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The Donner Party by Daniel Lewis
The Story: Part I

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Welcome!
The Year of 1846
The Story: Part I
Part II: The Journey
Part III: Snowbound
Part IV: Eating of the Dead
Epilogue: Journey's End
General Roster
Names for Research
Route of the Donner Party
Forensics of the Donner Party
Forensics II
The Donner Party and Native Americans
Religion of the Donner Party
Links and Sources
Contact Me

James Frazier Reed

James Frazier Reed, aged 45 at the time of the Donner Party. Born in Ireland, he became a businessman and a member of the masons in the vicinity of Springfield, Illinois. He also served in the military with future president Abraham Lincoln during the American Blackhawk War. With his wife Margaret Keyes-Backenstoe-Reed, he raised three children, and his stepdaughter, Virginia Backenstoe-Reed. Disliked by much of the party for his wealth and his ethnicity, he was often portrayed as overly-refined and aristocratic, though he is also known to have been caring, methodical and intelligent.

In Springfield, Illinois, three large families decided to try and make their fortunes out West. Only several hundred white people had successfully done so. This was before the big expansion to move out to Oregon in 1848 or before the Gold Rushes of California in '49. They would be settling in land that was in dispute under the Americans, the Spaniards, English and Indians.

These three families were the families of George Donner, Jacob Donner, and James F. Reed. George and Jacob Donner were brothers, and knew James Reed by reputation. The Donners were farmers, and Reed was a businessman, who owned a furniture manufacturing company.

George Donner had been married three times, and his oldest children had grown up and married, while his others wives had died. He himself was in his sixties, but was still strong and able to have children. His current wife Tamzene was an intellectual schoolmistress, and their daughters were simple but educated country-folk.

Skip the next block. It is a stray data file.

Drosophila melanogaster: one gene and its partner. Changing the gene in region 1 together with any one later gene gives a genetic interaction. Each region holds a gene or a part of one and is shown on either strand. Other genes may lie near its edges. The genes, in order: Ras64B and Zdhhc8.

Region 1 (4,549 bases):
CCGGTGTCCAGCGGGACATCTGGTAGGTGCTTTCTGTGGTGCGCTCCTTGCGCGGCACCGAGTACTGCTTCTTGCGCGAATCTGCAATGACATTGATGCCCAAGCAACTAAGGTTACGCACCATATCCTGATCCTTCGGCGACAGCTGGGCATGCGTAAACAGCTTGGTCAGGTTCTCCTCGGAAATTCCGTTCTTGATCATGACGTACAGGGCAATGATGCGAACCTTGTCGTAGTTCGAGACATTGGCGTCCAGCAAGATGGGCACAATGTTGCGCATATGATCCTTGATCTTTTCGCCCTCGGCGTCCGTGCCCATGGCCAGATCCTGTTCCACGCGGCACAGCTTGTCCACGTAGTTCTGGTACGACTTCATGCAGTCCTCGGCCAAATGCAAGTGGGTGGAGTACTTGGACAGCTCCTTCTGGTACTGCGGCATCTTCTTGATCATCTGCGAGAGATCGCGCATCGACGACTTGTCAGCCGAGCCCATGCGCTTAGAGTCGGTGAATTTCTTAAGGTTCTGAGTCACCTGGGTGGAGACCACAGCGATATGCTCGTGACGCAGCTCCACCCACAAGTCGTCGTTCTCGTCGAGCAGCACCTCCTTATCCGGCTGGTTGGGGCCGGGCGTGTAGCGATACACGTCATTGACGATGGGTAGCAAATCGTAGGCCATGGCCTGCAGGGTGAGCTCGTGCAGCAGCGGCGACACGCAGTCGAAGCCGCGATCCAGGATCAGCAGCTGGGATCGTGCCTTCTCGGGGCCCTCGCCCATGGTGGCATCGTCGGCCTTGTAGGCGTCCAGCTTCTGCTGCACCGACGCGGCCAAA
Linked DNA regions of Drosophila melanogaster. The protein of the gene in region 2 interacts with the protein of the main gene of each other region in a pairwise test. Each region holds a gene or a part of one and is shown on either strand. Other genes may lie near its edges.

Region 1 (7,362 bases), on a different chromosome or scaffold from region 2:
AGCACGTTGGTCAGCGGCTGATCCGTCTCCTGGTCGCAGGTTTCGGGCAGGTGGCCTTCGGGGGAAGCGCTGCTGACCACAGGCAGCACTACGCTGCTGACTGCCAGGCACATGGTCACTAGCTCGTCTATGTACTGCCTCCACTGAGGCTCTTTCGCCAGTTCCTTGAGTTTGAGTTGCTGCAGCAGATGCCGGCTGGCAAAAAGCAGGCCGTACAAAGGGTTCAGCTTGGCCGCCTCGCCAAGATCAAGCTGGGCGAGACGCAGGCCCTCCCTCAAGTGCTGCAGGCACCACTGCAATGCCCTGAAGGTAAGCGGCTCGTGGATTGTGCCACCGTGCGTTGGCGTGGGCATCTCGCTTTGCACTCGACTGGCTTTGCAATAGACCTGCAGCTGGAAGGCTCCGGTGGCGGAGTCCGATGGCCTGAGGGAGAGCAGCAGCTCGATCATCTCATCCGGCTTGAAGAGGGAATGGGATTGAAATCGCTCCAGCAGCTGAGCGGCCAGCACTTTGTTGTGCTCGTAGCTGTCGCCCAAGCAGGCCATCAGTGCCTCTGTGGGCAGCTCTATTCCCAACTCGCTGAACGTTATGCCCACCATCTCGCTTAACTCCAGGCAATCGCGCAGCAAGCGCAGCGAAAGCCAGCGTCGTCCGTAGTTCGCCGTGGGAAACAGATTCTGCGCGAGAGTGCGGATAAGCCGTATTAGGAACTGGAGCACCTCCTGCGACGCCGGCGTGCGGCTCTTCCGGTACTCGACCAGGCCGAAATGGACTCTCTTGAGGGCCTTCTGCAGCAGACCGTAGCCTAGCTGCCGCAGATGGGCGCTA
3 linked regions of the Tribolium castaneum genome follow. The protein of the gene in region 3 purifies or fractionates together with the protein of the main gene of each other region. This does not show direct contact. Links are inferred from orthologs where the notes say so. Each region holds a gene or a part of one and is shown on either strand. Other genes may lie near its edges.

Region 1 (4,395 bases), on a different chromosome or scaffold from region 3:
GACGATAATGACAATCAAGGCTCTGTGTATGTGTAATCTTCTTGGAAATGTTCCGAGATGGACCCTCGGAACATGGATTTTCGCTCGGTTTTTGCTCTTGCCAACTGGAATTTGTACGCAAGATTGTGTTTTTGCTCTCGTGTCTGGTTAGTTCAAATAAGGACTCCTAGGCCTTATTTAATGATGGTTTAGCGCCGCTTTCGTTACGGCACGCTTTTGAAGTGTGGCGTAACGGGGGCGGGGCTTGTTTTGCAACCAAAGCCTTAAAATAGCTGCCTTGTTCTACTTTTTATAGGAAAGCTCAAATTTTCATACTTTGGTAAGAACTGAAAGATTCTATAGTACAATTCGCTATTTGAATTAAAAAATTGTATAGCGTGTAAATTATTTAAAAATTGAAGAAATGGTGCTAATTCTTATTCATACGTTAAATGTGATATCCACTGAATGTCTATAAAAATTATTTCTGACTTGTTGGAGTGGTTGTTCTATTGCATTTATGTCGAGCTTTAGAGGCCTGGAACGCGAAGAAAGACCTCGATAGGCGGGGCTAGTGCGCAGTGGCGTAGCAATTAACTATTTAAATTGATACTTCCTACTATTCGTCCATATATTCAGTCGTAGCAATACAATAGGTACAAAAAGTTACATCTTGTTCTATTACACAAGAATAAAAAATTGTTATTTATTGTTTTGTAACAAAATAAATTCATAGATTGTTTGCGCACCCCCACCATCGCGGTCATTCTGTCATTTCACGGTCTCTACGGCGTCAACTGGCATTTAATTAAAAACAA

Jacob and Betsy Donner were slightly younger than George and Tamzene. They had several children, and a few from previous marriages still living with them.

James Reed was an Irish widower with no children, and had married a widow named Margaret Keyes-Backenstoe with a daughter named Virginia. He was a relatively cheerful though polite man.

However, Margaret Reed was a troubled woman. Her previous husband had died of cholera, and two of her three brothers had died recently. Margaret's mother, Sarah Keyes, was still alive, and about 70, though she only had one son and her daughter left in the world, and was slowly dying from tuberculosis. Margaret suffered terrible headaches, which were probably migraines, and in general had poor health. In modern times she would probably be classified as a person suffering from extreme depression, and it is very possible she greatly feared what the journey could do to her family.

In fact, few women probably looked forward to moving out west. The journey would be long, uncomfortable, and uncivilized to a lady of the day. Furthermore, the idea that settlers traveled in big cozy wagons was embellished. Only one person rode in the covered wagons, and that was usually the patriarch of the family, often the only person strong and capable enough of driving large and foolish pack animals. This was because there simply was no room for people. Generally speaking, wagons could only hold a few essential pieces of furniture and supplies.

The Oregon Trail officially started at Independence, Missouri, and moved along the Platte River in the Midwest, over the Rocky Mountains, up thru Utah, Wyoming and Idaho, and then down the treacherous Columbia River to Oregon City, in the fertile Willamette Valley, but in this case the settlers would split from the trail in Idaho, and emigrate to the Sacramento River Valley. This meant that they would cover about 1,500 miles, and the women and children would do so on foot.

Part II: The Journey